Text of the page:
Anti-Tobacco Advocates Get Tips on Strategy, Tactics
CHICAGO (Reuters Health) - Successful leaders of environmental and peace advocacy groups offered advice on strategy and tactics to delegates last week at the 11th World Conference on Tobacco OR Health in Chicago.
Nobel Peace Prize winner Jody Williams, who led the International Campaign to Ban Landmines, said that one key to building their global coalition of organizations and governments was to keep the unifying goals broad and basic: ``Get rid of the weapon, help the victims, get rid of the mines in the ground. But let each (non-governmental organization) in each country decide how they were going to contribute to that agreement. We had no Secretariat, we had no central office, we had nobody in this campaign telling anybody else how to achieve this goal.''
Williams said even if they had wanted to control coalition members, it would not have been possible; and that in any case, each organization best understood their local political situation.
Later this year, the United Nations and the World Health Organization will begin international negotiations on a Framework Convention on Tobacco Control. Williams stressed a central lesson from her experience working with governments on the treaty to ban landmines. ``I would suggest that you fight strongly for NGO involvement in the negotiating process,'' she counseled the anti-tobacco delegates on Thursday. ``If you let them say one thing to you outside the doors, and then they go in the door and you're left out; they will then do whatever they want and come out and give you excuses as to why they did it. You must insist on being part of it.''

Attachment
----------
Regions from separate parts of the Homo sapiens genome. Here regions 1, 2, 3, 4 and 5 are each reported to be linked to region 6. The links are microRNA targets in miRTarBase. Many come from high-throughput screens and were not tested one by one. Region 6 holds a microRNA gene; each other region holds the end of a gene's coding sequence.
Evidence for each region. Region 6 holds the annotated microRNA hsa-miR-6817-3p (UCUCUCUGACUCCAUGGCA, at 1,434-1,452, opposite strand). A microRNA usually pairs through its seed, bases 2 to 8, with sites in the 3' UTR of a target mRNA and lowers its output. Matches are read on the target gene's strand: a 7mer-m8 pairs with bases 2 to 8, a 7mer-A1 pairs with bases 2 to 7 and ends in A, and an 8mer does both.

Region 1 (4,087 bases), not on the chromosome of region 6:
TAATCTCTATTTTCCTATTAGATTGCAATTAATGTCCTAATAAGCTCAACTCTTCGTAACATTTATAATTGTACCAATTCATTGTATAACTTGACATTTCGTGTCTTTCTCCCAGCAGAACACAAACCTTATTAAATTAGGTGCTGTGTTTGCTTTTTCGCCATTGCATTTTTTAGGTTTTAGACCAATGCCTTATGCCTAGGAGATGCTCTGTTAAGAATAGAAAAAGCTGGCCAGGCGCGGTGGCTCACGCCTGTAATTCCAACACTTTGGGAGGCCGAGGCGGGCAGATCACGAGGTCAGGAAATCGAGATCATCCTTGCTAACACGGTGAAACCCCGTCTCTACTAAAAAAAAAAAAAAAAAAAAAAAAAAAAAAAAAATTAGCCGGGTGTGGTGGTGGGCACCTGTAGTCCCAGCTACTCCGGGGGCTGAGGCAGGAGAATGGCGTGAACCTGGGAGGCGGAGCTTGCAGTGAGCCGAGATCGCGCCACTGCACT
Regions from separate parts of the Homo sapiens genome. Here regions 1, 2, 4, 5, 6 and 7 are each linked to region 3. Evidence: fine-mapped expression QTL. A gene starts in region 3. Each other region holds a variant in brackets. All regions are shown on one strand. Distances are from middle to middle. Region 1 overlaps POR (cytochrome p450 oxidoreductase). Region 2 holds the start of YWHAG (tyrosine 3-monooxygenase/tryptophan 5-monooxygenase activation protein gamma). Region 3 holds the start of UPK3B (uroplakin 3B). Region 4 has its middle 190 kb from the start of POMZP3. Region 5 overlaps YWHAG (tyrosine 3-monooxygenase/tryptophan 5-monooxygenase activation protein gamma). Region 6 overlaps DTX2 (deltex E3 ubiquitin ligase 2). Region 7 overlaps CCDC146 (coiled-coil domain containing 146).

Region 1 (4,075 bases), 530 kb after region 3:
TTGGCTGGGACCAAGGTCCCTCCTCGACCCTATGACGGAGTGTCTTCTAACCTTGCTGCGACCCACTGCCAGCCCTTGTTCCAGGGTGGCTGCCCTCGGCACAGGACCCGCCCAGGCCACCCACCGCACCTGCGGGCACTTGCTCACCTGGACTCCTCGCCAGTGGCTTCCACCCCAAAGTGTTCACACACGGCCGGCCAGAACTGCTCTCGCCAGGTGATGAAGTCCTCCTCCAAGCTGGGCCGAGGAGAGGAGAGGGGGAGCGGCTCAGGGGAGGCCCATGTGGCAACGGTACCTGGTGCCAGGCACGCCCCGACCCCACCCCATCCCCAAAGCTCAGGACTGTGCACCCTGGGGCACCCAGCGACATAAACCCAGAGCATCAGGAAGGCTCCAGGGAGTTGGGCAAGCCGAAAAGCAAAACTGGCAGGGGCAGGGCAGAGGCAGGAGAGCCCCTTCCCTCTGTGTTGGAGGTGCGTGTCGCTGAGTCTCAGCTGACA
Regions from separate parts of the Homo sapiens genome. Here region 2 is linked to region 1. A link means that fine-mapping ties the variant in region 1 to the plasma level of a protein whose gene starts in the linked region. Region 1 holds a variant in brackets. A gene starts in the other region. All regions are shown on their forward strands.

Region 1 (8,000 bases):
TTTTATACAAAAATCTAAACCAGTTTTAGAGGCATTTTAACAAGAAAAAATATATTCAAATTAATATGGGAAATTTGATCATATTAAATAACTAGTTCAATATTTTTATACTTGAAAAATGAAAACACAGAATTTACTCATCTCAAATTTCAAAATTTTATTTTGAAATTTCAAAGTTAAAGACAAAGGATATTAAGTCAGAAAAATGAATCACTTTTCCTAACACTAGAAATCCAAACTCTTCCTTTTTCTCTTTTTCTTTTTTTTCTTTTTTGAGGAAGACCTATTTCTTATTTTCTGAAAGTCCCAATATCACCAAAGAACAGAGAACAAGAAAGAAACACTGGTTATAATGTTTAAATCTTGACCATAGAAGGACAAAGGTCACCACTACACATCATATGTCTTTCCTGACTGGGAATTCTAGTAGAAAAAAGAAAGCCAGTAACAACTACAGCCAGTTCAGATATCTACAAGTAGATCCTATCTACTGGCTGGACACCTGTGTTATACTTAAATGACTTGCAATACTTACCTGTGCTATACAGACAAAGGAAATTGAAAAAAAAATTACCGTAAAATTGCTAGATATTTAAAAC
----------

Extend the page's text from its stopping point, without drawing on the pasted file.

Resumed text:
Before heading home from the largest-ever anti-tobacco conference, delegates to the 11th World Conference on Tobacco OR Health in Chicago met to decide what steps to take next.
Delegates from Asia pointed out how much they need to accomplish in order to catch up to the United States. While about one-quarter of US adults smoke cigarettes, more than two out of three people are smokers among certain groups in some Asian nations.
Malaysian delegate Mary Assunta complained that as tobacco marketing is increasingly restricted in the west, companies are shifting advertisements and sponsorships, such as those for Formula One auto racing. ``When Europe kicked 'Formula One' out, it kicked it right into Asia,'' she said.
A Saudi Arabian delegate pointed out that even though his home country bans tobacco advertising, officials have not found a way to block ads beamed to home satellite TV dishes. The limited ability of individual nations to regulate multi-national tobacco companies is one reason tobacco control activists are focusing attention on preparations for an international treaty sponsored by the United Nations World Health Organization.
Formal negotiations on a Framework Convention on Tobacco Control are set for this fall. In addition to discussing how to have input to the talks, the conference delegates prepared to react to industry lobbying. ``Industry will be working for a bad treaty, rather than no treaty at all,'' said Canadian delegate Eric LeGresley. He said tobacco control advocates need to decide what their ``bottom line'' position will be, and what potential treaty language would be unacceptable.